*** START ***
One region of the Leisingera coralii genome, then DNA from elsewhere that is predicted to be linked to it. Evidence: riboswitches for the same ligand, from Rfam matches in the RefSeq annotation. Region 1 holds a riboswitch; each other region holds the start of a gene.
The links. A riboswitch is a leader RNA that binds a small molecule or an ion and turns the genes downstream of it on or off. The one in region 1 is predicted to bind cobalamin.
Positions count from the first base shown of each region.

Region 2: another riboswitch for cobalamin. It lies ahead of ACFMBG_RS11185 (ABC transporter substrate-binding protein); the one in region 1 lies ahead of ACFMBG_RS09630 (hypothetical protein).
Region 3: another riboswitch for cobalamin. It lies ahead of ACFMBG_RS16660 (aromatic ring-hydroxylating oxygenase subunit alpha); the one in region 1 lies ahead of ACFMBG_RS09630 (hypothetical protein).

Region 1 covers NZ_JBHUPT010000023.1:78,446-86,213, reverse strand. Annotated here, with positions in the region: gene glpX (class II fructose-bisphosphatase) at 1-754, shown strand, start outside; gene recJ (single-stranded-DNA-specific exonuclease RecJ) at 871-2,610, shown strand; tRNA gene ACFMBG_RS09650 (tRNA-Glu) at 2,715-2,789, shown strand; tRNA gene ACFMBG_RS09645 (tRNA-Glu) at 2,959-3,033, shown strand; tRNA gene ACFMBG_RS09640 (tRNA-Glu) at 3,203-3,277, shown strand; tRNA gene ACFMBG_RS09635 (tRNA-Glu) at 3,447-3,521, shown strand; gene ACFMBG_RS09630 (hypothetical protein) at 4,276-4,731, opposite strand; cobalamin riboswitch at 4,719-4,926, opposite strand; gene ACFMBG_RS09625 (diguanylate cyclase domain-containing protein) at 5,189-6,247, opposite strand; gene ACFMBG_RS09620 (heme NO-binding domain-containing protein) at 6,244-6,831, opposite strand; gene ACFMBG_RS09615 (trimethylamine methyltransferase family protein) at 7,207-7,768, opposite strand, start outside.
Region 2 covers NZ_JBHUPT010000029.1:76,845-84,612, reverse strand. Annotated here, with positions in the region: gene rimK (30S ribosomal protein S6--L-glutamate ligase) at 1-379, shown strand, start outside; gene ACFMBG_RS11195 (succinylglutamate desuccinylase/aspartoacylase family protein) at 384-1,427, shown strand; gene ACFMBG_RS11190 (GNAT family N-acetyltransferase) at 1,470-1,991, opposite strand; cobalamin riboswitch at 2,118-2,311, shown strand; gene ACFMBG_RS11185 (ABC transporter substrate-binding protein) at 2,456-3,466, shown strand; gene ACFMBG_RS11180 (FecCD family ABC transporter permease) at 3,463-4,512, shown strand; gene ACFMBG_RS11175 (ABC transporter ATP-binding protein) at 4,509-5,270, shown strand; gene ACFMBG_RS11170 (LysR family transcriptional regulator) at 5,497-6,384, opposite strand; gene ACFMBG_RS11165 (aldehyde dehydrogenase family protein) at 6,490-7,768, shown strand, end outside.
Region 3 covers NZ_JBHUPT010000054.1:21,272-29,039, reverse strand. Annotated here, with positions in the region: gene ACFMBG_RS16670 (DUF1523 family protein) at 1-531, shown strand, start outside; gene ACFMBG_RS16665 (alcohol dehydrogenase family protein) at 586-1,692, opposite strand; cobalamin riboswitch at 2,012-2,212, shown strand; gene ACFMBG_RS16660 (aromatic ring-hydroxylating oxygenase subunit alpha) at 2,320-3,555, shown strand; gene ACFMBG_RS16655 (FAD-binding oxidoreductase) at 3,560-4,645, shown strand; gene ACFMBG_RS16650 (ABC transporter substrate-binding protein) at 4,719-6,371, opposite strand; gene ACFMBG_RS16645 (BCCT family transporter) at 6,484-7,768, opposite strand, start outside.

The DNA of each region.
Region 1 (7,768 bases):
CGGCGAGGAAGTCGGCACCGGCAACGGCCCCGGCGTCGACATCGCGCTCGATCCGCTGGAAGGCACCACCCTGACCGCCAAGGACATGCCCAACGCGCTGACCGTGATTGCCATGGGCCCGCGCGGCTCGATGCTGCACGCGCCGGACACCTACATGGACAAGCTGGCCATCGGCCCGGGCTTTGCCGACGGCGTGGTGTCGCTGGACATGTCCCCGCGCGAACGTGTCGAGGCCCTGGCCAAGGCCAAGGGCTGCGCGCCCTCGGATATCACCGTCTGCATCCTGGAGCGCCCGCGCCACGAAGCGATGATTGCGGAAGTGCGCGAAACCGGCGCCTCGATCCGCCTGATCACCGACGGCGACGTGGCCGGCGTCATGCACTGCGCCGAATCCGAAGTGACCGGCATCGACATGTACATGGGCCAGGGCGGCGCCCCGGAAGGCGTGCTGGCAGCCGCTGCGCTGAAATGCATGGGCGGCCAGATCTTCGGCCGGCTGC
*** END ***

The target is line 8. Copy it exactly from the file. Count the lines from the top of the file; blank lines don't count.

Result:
Region 3 covers NZ_JBHUPT010000054.1:21,272-29,039, reverse strand. Annotated here, with positions in the region: gene ACFMBG_RS16670 (DUF1523 family protein) at 1-531, shown strand, start outside; gene ACFMBG_RS16665 (alcohol dehydrogenase family protein) at 586-1,692, opposite strand; cobalamin riboswitch at 2,012-2,212, shown strand; gene ACFMBG_RS16660 (aromatic ring-hydroxylating oxygenase subunit alpha) at 2,320-3,555, shown strand; gene ACFMBG_RS16655 (FAD-binding oxidoreductase) at 3,560-4,645, shown strand; gene ACFMBG_RS16650 (ABC transporter substrate-binding protein) at 4,719-6,371, opposite strand; gene ACFMBG_RS16645 (BCCT family transporter) at 6,484-7,768, opposite strand, start outside.